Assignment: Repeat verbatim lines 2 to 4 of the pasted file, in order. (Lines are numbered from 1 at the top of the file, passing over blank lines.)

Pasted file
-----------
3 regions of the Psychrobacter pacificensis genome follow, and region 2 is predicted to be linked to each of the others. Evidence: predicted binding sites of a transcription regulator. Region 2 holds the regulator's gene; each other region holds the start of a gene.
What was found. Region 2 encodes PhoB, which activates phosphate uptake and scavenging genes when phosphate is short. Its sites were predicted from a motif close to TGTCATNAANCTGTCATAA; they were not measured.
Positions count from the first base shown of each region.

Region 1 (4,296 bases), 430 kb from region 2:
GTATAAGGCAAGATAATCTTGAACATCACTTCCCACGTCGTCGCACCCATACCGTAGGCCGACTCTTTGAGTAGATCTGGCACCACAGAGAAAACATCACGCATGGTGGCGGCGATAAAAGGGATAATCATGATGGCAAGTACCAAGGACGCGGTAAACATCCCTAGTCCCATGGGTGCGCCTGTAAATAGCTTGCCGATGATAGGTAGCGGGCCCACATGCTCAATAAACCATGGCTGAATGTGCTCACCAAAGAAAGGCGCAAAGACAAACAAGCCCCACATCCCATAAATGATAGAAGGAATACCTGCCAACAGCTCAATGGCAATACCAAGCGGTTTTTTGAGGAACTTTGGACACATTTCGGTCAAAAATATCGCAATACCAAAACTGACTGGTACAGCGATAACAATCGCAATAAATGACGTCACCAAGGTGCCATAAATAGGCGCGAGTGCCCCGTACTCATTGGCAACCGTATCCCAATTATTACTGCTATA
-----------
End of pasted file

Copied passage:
What was found. Region 2 encodes PhoB, which activates phosphate uptake and scavenging genes when phosphate is short. Its sites were predicted from a motif close to TGTCATNAANCTGTCATAA; they were not measured.
Positions count from the first base shown of each region.

Region 1 (4,296 bases), 430 kb from region 2: